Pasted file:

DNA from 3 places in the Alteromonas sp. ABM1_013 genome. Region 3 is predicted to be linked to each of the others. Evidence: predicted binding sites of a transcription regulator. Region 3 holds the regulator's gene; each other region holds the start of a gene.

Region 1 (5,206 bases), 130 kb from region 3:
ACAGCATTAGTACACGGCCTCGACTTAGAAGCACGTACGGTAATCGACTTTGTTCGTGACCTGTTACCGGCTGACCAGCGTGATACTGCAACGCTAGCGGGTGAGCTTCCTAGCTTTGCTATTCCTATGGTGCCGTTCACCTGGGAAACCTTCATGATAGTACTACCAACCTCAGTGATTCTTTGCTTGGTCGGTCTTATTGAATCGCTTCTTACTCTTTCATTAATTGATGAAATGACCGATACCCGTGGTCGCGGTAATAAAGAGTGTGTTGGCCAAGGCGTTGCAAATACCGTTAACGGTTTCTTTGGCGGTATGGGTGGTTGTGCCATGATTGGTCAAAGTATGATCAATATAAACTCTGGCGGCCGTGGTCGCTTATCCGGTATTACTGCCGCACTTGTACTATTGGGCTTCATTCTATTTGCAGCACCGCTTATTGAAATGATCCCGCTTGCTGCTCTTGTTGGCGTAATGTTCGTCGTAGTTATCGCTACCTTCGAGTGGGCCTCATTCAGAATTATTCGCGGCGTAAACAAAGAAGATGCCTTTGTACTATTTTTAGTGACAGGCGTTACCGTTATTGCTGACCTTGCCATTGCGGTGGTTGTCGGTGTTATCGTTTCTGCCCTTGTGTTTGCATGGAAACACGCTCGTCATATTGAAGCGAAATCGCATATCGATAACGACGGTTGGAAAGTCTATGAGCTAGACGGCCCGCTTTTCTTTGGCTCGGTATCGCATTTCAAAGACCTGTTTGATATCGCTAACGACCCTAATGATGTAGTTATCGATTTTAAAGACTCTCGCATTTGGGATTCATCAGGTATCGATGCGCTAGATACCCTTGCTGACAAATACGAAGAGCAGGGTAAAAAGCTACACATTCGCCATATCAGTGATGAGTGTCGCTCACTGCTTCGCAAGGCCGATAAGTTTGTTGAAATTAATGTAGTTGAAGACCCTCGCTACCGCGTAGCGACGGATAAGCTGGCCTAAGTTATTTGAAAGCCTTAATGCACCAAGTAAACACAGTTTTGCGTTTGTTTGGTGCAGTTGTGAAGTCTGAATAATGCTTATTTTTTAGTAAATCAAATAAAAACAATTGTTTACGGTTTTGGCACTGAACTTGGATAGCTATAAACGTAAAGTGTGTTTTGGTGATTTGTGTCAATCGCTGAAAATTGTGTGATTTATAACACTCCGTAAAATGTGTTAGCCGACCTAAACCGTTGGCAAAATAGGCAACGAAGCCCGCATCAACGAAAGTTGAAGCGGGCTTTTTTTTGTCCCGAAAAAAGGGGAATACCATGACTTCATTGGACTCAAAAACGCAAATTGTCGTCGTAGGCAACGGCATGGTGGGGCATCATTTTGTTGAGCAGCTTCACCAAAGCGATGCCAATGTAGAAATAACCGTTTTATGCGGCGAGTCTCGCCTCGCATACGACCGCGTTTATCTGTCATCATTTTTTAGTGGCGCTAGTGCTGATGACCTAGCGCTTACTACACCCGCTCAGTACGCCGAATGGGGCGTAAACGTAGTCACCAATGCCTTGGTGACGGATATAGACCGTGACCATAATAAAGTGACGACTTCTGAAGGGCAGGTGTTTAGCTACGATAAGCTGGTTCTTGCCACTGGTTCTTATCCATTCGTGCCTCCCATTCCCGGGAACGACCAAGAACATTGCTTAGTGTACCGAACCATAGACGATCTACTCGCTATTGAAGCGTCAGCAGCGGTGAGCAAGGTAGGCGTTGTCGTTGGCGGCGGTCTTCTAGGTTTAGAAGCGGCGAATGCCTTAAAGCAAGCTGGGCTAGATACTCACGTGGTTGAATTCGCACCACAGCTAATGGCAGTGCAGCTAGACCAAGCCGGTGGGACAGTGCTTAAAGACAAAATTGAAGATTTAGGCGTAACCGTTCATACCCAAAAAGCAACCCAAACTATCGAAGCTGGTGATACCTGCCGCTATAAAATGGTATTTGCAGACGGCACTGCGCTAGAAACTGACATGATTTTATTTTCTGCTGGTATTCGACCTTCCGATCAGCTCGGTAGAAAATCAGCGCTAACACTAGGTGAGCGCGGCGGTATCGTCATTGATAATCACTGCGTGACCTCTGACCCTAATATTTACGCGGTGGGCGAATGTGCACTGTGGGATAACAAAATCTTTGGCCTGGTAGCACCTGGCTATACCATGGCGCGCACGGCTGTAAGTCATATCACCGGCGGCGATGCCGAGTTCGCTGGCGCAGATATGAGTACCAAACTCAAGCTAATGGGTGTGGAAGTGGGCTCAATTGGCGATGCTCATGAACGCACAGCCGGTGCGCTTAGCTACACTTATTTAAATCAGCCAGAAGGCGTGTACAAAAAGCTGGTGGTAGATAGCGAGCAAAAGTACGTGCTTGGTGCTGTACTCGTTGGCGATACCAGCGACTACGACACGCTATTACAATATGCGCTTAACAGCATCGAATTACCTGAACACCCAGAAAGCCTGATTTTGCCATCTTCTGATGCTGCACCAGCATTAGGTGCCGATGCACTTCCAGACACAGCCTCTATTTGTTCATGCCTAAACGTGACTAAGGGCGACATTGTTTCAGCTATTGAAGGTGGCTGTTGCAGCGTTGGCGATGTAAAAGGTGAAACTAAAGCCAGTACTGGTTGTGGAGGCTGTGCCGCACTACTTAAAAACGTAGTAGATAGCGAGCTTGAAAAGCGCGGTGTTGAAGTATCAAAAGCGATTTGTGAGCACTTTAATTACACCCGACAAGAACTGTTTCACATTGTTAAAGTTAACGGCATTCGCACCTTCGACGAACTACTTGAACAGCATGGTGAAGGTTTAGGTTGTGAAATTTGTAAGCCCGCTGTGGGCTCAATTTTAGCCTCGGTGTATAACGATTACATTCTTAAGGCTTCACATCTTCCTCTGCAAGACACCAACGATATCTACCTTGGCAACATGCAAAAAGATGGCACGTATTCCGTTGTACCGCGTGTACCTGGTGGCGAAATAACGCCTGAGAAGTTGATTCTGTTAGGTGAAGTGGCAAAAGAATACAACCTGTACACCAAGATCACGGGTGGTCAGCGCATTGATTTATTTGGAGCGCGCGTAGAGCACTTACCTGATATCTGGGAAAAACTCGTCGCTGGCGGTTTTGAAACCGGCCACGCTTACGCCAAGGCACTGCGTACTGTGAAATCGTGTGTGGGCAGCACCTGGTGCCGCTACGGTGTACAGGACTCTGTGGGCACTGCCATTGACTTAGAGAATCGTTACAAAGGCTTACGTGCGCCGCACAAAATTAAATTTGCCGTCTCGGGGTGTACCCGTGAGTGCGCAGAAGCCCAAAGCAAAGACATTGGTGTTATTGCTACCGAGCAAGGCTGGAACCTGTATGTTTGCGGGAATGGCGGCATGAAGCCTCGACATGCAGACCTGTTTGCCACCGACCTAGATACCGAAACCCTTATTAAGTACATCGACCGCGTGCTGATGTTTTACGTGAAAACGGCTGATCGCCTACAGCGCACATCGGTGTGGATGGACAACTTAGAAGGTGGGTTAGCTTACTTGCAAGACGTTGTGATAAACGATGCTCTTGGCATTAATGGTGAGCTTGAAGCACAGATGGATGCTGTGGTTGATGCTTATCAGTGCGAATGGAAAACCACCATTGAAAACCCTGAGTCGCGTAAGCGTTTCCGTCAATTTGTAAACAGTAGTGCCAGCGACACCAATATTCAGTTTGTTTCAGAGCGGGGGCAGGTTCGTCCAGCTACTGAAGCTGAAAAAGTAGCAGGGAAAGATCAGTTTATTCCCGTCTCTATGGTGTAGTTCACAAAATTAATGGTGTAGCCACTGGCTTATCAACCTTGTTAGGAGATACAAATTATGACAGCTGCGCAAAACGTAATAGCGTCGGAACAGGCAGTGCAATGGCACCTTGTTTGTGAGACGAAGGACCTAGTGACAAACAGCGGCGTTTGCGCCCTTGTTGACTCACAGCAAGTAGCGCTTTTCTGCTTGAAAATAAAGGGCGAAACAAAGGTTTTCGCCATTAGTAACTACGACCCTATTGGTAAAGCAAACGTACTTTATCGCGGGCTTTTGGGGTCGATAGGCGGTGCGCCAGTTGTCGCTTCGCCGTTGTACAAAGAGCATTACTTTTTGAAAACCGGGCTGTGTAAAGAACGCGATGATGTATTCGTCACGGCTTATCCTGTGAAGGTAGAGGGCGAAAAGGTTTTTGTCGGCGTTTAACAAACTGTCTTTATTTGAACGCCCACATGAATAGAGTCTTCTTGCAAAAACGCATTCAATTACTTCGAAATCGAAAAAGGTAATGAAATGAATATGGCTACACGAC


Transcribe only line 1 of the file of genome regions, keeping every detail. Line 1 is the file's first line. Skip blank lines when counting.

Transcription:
DNA from 3 places in the Alteromonas sp. ABM1_013 genome. Region 3 is predicted to be linked to each of the others. Evidence: predicted binding sites of a transcription regulator. Region 3 holds the regulator's gene; each other region holds the start of a gene.